The 9 Best Lessons We Learned About Decluttering
We’ve been hearing a lot from experts who say minimalism is trending right now. They point out that the more time Americans spend at home, the less stuff they want to have to look at. The key to having less stuff? Getting rid of more stuff. And so decluttering is also big. (Makes sense!) The issue is that decluttering is hard. Sometimes, even harder than organizing! You may struggle with getting rid of something because you hope that Future You might be the kind of person to use said item. Or maybe the item in question was a gift and you’re feeling sentimental about it? Or maybe you’re just not motivated to clear stuff out in the first place? Either way, we’ve got some tips.
These are the best decluttering lessons we learned.
1. Everyone should have a decluttering caddy.
You’ve likely heard of a cleaning caddy before. This is similar, in that all of your supplies for decluttering are in one place, making it easy for you to get to work without losing steam while you look for Post-its. Read more about stocking (and using) your decluttering caddy here.
2. Your dish rack should probably get put away when you’re not using it.
A good dish rack is super important. It’s just that it should be put away whenever it’s not in use. A home stager told our friends at Apartment Therapy that she’ll put it away whenever she’s showing a house to give the feeling of more counter space. Why not give yourself that feeling?
3. Expired food should be the first to go.
If food is truly expired, then you have absolutely no reason to hold on it. In fact, it should be the first thing you get rid of. This will help jumpstart the process, open up a bunch of pantry space, and help you save money in the long run (you’ll actually be able to see what you have and won’t risk buying repeats).
4. We should declutter the same way we read.
Jill Yesko, founder and president of Discover Organizing, has been helping people of all ages declutter their homes since 2003. She asks clients to declutter as if they’re reading a book. Top to bottom, left to right. Going in order will help you get things in order.
5. The “10 things” rule could be a quick fix.
This tip comes from a family of six and it’s kind of brilliant: “Anytime my family transitions between events or locations every single person — even (and especially) the kids — grabs 10 things to clean up. It doesn’t necessarily result in less stuff overall, but it does mean less visual clutter in the room.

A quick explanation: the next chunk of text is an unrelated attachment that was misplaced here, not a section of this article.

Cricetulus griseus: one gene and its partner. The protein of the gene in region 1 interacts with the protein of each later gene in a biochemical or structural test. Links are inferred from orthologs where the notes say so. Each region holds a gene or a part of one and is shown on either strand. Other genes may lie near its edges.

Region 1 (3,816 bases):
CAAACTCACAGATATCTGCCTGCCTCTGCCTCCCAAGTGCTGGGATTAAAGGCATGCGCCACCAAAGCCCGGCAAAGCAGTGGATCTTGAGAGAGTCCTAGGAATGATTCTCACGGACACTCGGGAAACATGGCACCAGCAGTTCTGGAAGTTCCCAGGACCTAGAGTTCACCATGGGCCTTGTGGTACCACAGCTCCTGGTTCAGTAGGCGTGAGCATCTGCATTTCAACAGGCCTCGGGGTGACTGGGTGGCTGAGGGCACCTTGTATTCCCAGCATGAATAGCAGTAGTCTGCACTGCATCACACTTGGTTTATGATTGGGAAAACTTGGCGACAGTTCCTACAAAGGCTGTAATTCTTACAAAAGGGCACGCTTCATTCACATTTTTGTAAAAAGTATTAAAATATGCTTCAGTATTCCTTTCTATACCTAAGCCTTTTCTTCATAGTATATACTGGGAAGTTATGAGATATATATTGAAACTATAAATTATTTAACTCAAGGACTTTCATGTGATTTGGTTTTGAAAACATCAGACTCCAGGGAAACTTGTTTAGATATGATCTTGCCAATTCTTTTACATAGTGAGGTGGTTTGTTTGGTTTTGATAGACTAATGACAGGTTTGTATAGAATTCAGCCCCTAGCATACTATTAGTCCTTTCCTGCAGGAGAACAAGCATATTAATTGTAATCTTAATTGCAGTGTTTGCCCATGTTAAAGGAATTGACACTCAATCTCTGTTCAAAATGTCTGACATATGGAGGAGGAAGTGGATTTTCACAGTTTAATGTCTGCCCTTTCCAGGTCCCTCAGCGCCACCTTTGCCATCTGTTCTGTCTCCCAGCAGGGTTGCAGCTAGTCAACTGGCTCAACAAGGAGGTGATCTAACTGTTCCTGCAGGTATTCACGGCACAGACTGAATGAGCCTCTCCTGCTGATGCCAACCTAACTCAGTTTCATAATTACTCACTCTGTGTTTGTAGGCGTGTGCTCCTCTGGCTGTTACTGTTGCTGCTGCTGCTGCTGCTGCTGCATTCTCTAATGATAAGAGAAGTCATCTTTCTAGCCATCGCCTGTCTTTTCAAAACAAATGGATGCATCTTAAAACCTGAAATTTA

6. If you pretend like you’re selling your house, things will look much better.
It’s a little dramatic, yes, but if you prep your house like you’re trying to sell it, you might just get it to Peak Decluttered Levels. Why’s that? Typically, it’s not until you’re selling your home that you make it how you’ve always wanted it to be. Pretend like you’re making it presentable to future buyers and then enjoy it yourself!
7. Declutter for the space you have — not the stuff you have.
Instead of looking at each coffee mug you have, and picking out what to keep, look at the shelf you have to devote to those coffee mugs. Fill it up with your favorites and anything that doesn’t fit, can be passed along. It’s called the one-shelf rule and it’s brilliant.
8. The “one-week” rule can keep us from having a to-sell box for months and months.
Let’s say you’ve picked out all the things that you’re ready to get rid of. Your first instinct is to probably try to sell everything, so that you can also make a bit of cash. That’s a great idea, as long as you do it. Too often, that box of to-sell stuff just sits around. So steal this tip and give yourself one week.
9. Don’t declutter things you might regret.
Turns out, there are three types of things you might really regret getting rid of. Here’s what you should keep.
This post originally ran on Kitchn. See it there: The 9 Best Lessons We Learned About Decluttering in 2021